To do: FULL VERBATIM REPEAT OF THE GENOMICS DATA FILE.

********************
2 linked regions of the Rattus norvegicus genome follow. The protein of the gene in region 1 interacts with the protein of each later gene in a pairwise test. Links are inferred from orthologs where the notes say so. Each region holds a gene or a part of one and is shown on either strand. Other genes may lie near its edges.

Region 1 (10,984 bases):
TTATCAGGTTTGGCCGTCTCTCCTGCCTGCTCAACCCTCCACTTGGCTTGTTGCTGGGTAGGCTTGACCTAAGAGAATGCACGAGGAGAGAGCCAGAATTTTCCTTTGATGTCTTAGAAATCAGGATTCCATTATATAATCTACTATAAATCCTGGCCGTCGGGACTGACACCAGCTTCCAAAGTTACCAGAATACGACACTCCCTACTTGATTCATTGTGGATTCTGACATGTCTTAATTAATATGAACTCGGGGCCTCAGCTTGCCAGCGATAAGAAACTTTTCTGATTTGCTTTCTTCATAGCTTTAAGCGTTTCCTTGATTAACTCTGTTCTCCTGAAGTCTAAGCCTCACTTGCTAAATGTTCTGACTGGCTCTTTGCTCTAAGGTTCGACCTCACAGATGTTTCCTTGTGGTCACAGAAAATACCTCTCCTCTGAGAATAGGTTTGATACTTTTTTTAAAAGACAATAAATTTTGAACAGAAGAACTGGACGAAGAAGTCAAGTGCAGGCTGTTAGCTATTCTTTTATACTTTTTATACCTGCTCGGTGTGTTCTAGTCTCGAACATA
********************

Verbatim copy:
2 linked regions of the Rattus norvegicus genome follow. The protein of the gene in region 1 interacts with the protein of each later gene in a pairwise test. Links are inferred from orthologs where the notes say so. Each region holds a gene or a part of one and is shown on either strand. Other genes may lie near its edges.

Region 1 (10,984 bases):
TTATCAGGTTTGGCCGTCTCTCCTGCCTGCTCAACCCTCCACTTGGCTTGTTGCTGGGTAGGCTTGACCTAAGAGAATGCACGAGGAGAGAGCCAGAATTTTCCTTTGATGTCTTAGAAATCAGGATTCCATTATATAATCTACTATAAATCCTGGCCGTCGGGACTGACACCAGCTTCCAAAGTTACCAGAATACGACACTCCCTACTTGATTCATTGTGGATTCTGACATGTCTTAATTAATATGAACTCGGGGCCTCAGCTTGCCAGCGATAAGAAACTTTTCTGATTTGCTTTCTTCATAGCTTTAAGCGTTTCCTTGATTAACTCTGTTCTCCTGAAGTCTAAGCCTCACTTGCTAAATGTTCTGACTGGCTCTTTGCTCTAAGGTTCGACCTCACAGATGTTTCCTTGTGGTCACAGAAAATACCTCTCCTCTGAGAATAGGTTTGATACTTTTTTTAAAAGACAATAAATTTTGAACAGAAGAACTGGACGAAGAAGTCAAGTGCAGGCTGTTAGCTATTCTTTTATACTTTTTATACCTGCTCGGTGTGTTCTAGTCTCGAACATA